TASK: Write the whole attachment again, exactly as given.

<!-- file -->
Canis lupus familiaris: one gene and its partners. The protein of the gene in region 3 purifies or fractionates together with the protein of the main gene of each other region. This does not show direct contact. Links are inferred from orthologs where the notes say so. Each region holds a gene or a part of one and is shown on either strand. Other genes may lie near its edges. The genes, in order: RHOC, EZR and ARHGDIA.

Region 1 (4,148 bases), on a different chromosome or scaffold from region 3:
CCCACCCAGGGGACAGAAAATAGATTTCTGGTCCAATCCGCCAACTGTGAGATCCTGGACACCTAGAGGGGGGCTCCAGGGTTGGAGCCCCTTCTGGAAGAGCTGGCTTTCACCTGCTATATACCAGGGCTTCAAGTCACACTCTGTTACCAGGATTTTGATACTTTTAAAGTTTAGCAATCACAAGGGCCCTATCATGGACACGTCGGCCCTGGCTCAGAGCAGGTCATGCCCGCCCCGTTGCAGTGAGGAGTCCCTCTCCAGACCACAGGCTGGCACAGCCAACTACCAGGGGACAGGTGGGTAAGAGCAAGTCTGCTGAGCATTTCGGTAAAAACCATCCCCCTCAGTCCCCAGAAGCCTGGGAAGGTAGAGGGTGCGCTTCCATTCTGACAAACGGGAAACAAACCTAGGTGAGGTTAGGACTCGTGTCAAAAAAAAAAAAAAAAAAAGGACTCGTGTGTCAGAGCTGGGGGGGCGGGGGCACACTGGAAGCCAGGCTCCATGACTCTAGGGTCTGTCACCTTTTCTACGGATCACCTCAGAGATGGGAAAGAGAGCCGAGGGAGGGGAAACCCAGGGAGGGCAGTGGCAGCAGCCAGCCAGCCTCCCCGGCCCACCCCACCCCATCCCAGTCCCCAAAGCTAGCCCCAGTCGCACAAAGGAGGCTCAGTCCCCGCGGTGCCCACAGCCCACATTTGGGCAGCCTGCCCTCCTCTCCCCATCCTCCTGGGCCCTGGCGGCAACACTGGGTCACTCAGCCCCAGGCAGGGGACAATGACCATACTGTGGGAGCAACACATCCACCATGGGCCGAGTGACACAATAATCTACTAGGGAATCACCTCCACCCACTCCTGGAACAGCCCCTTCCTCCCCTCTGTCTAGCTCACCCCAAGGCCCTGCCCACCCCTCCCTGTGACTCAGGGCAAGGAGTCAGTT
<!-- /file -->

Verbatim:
Canis lupus familiaris: one gene and its partners. The protein of the gene in region 3 purifies or fractionates together with the protein of the main gene of each other region. This does not show direct contact. Links are inferred from orthologs where the notes say so. Each region holds a gene or a part of one and is shown on either strand. Other genes may lie near its edges. The genes, in order: RHOC, EZR and ARHGDIA.

Region 1 (4,148 bases), on a different chromosome or scaffold from region 3:
CCCACCCAGGGGACAGAAAATAGATTTCTGGTCCAATCCGCCAACTGTGAGATCCTGGACACCTAGAGGGGGGCTCCAGGGTTGGAGCCCCTTCTGGAAGAGCTGGCTTTCACCTGCTATATACCAGGGCTTCAAGTCACACTCTGTTACCAGGATTTTGATACTTTTAAAGTTTAGCAATCACAAGGGCCCTATCATGGACACGTCGGCCCTGGCTCAGAGCAGGTCATGCCCGCCCCGTTGCAGTGAGGAGTCCCTCTCCAGACCACAGGCTGGCACAGCCAACTACCAGGGGACAGGTGGGTAAGAGCAAGTCTGCTGAGCATTTCGGTAAAAACCATCCCCCTCAGTCCCCAGAAGCCTGGGAAGGTAGAGGGTGCGCTTCCATTCTGACAAACGGGAAACAAACCTAGGTGAGGTTAGGACTCGTGTCAAAAAAAAAAAAAAAAAAAGGACTCGTGTGTCAGAGCTGGGGGGGCGGGGGCACACTGGAAGCCAGGCTCCATGACTCTAGGGTCTGTCACCTTTTCTACGGATCACCTCAGAGATGGGAAAGAGAGCCGAGGGAGGGGAAACCCAGGGAGGGCAGTGGCAGCAGCCAGCCAGCCTCCCCGGCCCACCCCACCCCATCCCAGTCCCCAAAGCTAGCCCCAGTCGCACAAAGGAGGCTCAGTCCCCGCGGTGCCCACAGCCCACATTTGGGCAGCCTGCCCTCCTCTCCCCATCCTCCTGGGCCCTGGCGGCAACACTGGGTCACTCAGCCCCAGGCAGGGGACAATGACCATACTGTGGGAGCAACACATCCACCATGGGCCGAGTGACACAATAATCTACTAGGGAATCACCTCCACCCACTCCTGGAACAGCCCCTTCCTCCCCTCTGTCTAGCTCACCCCAAGGCCCTGCCCACCCCTCCCTGTGACTCAGGGCAAGGAGTCAGTT